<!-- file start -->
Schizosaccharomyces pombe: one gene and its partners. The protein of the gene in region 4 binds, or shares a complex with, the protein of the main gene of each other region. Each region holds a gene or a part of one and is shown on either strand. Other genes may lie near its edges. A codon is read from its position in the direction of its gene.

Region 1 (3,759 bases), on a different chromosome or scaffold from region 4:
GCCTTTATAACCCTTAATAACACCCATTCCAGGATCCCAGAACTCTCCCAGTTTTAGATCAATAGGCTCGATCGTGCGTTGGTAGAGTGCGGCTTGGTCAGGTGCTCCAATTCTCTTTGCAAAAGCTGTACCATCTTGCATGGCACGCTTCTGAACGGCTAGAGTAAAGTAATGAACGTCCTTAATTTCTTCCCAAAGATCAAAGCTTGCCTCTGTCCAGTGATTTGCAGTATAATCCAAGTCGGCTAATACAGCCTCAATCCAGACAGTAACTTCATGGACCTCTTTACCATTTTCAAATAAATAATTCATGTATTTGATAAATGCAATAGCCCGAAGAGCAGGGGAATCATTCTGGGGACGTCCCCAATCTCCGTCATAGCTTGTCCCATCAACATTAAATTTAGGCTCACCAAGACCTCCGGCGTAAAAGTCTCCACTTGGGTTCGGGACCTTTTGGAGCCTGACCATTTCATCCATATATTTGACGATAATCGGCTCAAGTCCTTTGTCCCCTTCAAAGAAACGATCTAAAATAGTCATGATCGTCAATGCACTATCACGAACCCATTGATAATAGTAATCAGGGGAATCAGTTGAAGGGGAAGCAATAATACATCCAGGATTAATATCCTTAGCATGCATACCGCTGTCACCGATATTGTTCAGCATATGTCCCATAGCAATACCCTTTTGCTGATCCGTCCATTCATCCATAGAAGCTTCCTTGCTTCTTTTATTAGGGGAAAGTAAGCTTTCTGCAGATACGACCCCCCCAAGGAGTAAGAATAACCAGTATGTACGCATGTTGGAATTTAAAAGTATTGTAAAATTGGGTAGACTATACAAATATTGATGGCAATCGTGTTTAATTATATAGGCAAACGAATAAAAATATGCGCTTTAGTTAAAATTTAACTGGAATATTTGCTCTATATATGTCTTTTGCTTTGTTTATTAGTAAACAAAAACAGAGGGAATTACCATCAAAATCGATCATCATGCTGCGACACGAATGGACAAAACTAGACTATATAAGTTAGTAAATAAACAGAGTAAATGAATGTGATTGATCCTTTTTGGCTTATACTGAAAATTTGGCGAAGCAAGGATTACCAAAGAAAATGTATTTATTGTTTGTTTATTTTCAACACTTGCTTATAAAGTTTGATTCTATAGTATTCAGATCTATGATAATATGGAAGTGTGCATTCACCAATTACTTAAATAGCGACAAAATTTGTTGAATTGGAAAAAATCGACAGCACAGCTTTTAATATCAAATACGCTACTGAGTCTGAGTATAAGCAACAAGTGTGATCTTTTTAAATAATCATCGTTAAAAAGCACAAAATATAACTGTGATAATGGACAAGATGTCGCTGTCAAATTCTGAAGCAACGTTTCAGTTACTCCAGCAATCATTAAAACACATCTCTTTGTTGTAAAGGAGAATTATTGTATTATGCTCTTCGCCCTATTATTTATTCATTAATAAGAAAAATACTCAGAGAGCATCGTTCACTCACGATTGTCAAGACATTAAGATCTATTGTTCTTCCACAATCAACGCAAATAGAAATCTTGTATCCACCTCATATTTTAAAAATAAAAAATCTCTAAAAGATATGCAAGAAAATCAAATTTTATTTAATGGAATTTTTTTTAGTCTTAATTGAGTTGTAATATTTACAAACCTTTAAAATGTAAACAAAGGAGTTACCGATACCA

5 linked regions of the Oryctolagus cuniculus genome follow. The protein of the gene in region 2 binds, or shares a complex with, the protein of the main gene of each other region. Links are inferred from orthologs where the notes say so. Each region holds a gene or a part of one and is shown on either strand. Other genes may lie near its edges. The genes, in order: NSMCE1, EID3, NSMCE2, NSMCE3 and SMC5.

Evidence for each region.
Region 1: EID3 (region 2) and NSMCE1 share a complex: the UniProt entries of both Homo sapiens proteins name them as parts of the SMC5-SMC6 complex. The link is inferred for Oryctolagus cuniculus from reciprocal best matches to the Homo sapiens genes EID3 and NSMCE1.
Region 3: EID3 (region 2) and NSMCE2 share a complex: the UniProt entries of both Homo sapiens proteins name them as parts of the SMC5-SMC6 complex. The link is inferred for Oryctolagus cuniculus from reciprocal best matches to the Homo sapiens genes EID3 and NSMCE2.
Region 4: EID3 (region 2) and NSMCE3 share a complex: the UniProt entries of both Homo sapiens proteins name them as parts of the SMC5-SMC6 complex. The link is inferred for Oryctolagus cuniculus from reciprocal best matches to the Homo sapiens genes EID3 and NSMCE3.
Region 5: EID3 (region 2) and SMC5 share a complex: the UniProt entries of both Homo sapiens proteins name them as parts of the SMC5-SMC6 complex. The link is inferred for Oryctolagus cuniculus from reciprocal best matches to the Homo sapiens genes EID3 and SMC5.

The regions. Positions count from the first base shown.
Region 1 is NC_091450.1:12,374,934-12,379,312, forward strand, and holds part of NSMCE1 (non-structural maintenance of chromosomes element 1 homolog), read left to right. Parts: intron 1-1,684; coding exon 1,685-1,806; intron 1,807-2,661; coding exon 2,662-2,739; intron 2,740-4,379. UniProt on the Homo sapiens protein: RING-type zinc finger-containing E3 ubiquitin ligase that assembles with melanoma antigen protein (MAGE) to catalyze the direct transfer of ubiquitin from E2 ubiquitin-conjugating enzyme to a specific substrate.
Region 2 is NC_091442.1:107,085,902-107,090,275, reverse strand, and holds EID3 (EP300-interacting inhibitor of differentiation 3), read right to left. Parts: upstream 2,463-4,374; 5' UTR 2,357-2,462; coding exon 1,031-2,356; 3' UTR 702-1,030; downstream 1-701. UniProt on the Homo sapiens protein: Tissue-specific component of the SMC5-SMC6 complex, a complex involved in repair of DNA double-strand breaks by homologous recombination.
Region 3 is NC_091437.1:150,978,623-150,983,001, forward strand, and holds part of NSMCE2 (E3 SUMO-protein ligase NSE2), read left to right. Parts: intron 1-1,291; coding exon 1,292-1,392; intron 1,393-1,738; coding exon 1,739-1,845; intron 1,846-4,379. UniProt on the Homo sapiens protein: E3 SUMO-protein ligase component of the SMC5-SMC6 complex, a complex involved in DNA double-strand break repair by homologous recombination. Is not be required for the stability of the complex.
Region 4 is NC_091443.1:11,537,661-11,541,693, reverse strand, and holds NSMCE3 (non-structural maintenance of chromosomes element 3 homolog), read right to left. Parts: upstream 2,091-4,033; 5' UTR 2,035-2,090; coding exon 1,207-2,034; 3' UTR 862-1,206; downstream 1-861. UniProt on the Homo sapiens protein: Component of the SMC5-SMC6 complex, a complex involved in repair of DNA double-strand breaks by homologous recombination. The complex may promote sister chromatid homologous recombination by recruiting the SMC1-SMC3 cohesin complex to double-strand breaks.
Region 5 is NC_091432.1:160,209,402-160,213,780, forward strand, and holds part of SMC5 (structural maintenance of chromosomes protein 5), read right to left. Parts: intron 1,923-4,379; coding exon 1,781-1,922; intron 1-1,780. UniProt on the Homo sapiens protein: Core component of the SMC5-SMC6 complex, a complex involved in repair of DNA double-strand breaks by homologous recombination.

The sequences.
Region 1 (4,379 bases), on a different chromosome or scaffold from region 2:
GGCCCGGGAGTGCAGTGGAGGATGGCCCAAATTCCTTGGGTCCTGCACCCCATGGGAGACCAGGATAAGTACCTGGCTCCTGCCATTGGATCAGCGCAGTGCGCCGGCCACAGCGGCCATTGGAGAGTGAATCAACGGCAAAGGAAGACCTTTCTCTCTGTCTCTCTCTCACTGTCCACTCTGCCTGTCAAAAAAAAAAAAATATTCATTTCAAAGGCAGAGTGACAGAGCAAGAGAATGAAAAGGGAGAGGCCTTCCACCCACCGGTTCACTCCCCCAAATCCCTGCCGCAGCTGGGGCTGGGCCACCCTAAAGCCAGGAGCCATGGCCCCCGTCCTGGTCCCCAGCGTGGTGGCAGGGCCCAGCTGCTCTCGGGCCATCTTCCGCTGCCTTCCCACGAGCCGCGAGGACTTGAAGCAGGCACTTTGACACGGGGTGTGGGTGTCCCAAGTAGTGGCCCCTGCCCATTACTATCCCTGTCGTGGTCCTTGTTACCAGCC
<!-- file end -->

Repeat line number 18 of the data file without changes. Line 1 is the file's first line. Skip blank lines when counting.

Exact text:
GGCCCGGGAGTGCAGTGGAGGATGGCCCAAATTCCTTGGGTCCTGCACCCCATGGGAGACCAGGATAAGTACCTGGCTCCTGCCATTGGATCAGCGCAGTGCGCCGGCCACAGCGGCCATTGGAGAGTGAATCAACGGCAAAGGAAGACCTTTCTCTCTGTCTCTCTCTCACTGTCCACTCTGCCTGTCAAAAAAAAAAAAATATTCATTTCAAAGGCAGAGTGACAGAGCAAGAGAATGAAAAGGGAGAGGCCTTCCACCCACCGGTTCACTCCCCCAAATCCCTGCCGCAGCTGGGGCTGGGCCACCCTAAAGCCAGGAGCCATGGCCCCCGTCCTGGTCCCCAGCGTGGTGGCAGGGCCCAGCTGCTCTCGGGCCATCTTCCGCTGCCTTCCCACGAGCCGCGAGGACTTGAAGCAGGCACTTTGACACGGGGTGTGGGTGTCCCAAGTAGTGGCCCCTGCCCATTACTATCCCTGTCGTGGTCCTTGTTACCAGCC